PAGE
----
Makers of overdose antidote visit Pittsburgh to raise awareness about drug |

Makers of overdose antidote visit Pittsburgh to raise awareness about drug

Naloxone, which can reverse the effects of a drug overdose, is available in nasal spray that retails for $90 to $125. The applicator manufactured by Radnor-based Adapt Pharma is inserted in the nose and dispenses 0.1 milliliters of the drug.
Thom Duddy, vice president of corporate communications for Radnor-based pharmaceutical company Adapt Pharma, displays an applicator for dispensing naloxone as a nasal spray. The drug is readily available in pharmacies and can reverse the effects of an opioid overdose.

An Eastern Pennsylvania company has enlisted local doctors in a campaign to raise awareness about the life-saving drug naloxone, which can reverse the effects of a drug overdose, as an opioid epidemic continues to kill people across Pennsylvania at alarming rates.

Last year, 5,456 Pennsylvanians died from drug overdoses, according to the Drug Enforcement Administration. Allegheny County was hard hit with 737 overdose deaths in 2017, according to Overdose Free Pa.

Adapt Pharma, based in Radnor, has launched TV ads in Pittsburgh and seven other selected market areas, targeting prescription opioids and advising people about the availability of naloxone, commonly known by its brand name Narcan, in local pharmacies, according to Thom Duddy, vice president of corporate communications. Duddy and Dr. Michael Lunch, an emergency room doctor for UPMC and medical director of the Pittsburgh Poison Center in Oakland, urged people who have concerns about friends or family members using opioids to carry naloxone.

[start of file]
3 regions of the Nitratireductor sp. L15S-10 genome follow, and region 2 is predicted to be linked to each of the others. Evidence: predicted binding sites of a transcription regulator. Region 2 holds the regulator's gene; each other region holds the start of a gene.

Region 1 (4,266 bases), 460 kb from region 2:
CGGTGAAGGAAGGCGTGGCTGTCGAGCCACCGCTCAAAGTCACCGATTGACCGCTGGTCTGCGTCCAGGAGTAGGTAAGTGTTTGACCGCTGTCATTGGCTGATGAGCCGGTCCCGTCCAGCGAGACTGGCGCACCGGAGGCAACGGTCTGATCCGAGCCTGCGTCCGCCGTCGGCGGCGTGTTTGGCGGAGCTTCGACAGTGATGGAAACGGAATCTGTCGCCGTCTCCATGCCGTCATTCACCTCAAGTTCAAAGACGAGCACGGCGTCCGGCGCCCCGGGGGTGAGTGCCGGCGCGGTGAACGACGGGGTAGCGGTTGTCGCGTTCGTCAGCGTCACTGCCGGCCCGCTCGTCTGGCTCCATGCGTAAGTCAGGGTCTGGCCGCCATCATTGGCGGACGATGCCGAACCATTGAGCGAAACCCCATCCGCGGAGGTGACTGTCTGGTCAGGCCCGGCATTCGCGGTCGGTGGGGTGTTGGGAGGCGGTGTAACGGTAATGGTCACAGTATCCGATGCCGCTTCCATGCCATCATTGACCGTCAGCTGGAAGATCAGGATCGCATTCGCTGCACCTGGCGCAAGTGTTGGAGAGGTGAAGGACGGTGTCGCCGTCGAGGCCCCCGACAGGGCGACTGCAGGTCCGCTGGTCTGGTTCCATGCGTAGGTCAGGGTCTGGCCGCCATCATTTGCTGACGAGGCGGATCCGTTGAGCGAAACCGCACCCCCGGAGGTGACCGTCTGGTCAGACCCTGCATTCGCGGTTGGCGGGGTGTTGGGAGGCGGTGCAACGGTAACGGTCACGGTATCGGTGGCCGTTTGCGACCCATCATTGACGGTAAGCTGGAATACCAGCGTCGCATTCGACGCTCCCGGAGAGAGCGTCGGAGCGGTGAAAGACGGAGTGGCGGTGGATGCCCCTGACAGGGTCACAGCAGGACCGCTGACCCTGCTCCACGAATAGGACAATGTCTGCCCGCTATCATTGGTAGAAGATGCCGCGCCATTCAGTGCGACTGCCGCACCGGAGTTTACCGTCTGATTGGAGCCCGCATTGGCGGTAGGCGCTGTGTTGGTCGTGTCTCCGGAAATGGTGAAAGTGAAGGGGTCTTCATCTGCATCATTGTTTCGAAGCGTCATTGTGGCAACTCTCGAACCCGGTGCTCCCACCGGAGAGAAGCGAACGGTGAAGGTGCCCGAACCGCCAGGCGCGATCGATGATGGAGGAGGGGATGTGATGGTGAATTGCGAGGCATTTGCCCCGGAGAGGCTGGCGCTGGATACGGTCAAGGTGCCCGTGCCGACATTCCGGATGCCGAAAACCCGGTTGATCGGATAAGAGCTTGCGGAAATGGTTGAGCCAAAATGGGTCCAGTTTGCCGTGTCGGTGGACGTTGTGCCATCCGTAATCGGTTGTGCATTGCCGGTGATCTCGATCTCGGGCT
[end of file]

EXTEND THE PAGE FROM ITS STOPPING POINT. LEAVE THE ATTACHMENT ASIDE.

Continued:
“Really it’s about the people who are concerned about their loved ones who are taking these prescription opioids and their concern that they may overdose,” Duddy said.

Noting that many overdoses occur in the home, Duddy said, “Truly the first responder now is someone like you or I.”

During the first seven months of this year, 368,000 opioid prescriptions were issued in Pittsburgh, which has a population of about 304,000, according to Duddy. Lynch said it’s not an indication of widespread drug abuse, but gives an idea of local opioid use and includes people suffering from chronic diseases who might receive multiple prescriptions.

Adapt Pharma makes an easy-to-use applicator that dispenses Narcan in a nasal spray. You insert it in a patient’s nose, push a plunger and it dispenses 0.1 milliliters of naloxone. The drug usually takes effect in a few minutes.

Two applicators come in a package, which retails for $90 to $125, but Duddy said most insurance companies will cover the cost. Pennsylvanians can get naloxone in any pharmacy without a prescription under a standing order issued by state Physician General Rachel Levine.

Lynch said naloxone is not harmful.

“If you don’t take opioids and I spray that in your nose nothing bad will happen to you,” he said. “If you’re passed out and maybe not breathing, and I don’t know why, unfortunately there’s a decent chance it’s because of an opioid, and if I spray that in your nose it could be the difference between dying and living.”

He advises people who have concerns about someone they know overdosing on opioids to carry the drug.

“Even though our responders — EMS, police, firefighters — get there fairly quickly, the average response time is about 12 to 13 minutes in Allegheny County,” Lynch said. “That time, that difference could be the difference between permanent brain injury and death. Making sure that people are able to have something available to give that might reverse that, I think, is really important.”

Duddy said Adapt Pharma targeted Pittsburgh and the other areas because naloxone is available and affordable, local pharmacies stock it and the cities have problems with opioid overdoses. The other cities include Augusta, Ga.; Birmingham, Ala.; Charlotte, N.C.; Jacksonville, Fla.; Oklahoma City, Okla.; Salt Lake City and Tucson, Ariz.

Duddy said the company had no profit motive in the awareness campaign.

“We talked to parents, and we talked to spouses and they were completely unaware that there was a product like this that they could get and have in their home and give them peace of mind,” he said. “That’s why we felt more of a responsibility to do it.”

Bob Bauder is a Tribune-Review staff writer. You can contact Bob at 412-765-2312, [email protected] or via Twitter @bobbauder.

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